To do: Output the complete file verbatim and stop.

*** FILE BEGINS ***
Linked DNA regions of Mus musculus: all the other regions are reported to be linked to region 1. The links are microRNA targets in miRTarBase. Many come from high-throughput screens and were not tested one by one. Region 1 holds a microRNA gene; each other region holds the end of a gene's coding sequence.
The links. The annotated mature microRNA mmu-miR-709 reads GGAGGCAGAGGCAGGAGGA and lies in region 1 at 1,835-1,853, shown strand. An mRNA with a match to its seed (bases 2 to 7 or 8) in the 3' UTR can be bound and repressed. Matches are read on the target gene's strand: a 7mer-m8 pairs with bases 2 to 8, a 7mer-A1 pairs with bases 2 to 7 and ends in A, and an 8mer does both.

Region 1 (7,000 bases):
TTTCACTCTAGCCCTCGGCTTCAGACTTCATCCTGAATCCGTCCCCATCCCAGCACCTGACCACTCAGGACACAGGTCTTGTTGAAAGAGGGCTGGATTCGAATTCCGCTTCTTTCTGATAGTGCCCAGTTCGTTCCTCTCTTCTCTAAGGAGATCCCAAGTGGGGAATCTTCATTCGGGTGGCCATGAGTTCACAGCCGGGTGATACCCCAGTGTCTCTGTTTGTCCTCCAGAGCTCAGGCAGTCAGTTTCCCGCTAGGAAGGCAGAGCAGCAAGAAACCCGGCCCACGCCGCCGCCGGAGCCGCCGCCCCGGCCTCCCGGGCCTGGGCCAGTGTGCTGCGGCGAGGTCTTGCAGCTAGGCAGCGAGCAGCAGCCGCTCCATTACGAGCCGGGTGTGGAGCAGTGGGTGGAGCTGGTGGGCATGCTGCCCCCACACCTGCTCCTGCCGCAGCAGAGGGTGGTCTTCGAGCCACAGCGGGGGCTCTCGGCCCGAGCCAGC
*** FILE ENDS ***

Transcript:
Linked DNA regions of Mus musculus: all the other regions are reported to be linked to region 1. The links are microRNA targets in miRTarBase. Many come from high-throughput screens and were not tested one by one. Region 1 holds a microRNA gene; each other region holds the end of a gene's coding sequence.
The links. The annotated mature microRNA mmu-miR-709 reads GGAGGCAGAGGCAGGAGGA and lies in region 1 at 1,835-1,853, shown strand. An mRNA with a match to its seed (bases 2 to 7 or 8) in the 3' UTR can be bound and repressed. Matches are read on the target gene's strand: a 7mer-m8 pairs with bases 2 to 8, a 7mer-A1 pairs with bases 2 to 7 and ends in A, and an 8mer does both.

Region 1 (7,000 bases):
TTTCACTCTAGCCCTCGGCTTCAGACTTCATCCTGAATCCGTCCCCATCCCAGCACCTGACCACTCAGGACACAGGTCTTGTTGAAAGAGGGCTGGATTCGAATTCCGCTTCTTTCTGATAGTGCCCAGTTCGTTCCTCTCTTCTCTAAGGAGATCCCAAGTGGGGAATCTTCATTCGGGTGGCCATGAGTTCACAGCCGGGTGATACCCCAGTGTCTCTGTTTGTCCTCCAGAGCTCAGGCAGTCAGTTTCCCGCTAGGAAGGCAGAGCAGCAAGAAACCCGGCCCACGCCGCCGCCGGAGCCGCCGCCCCGGCCTCCCGGGCCTGGGCCAGTGTGCTGCGGCGAGGTCTTGCAGCTAGGCAGCGAGCAGCAGCCGCTCCATTACGAGCCGGGTGTGGAGCAGTGGGTGGAGCTGGTGGGCATGCTGCCCCCACACCTGCTCCTGCCGCAGCAGAGGGTGGTCTTCGAGCCACAGCGGGGGCTCTCGGCCCGAGCCAGC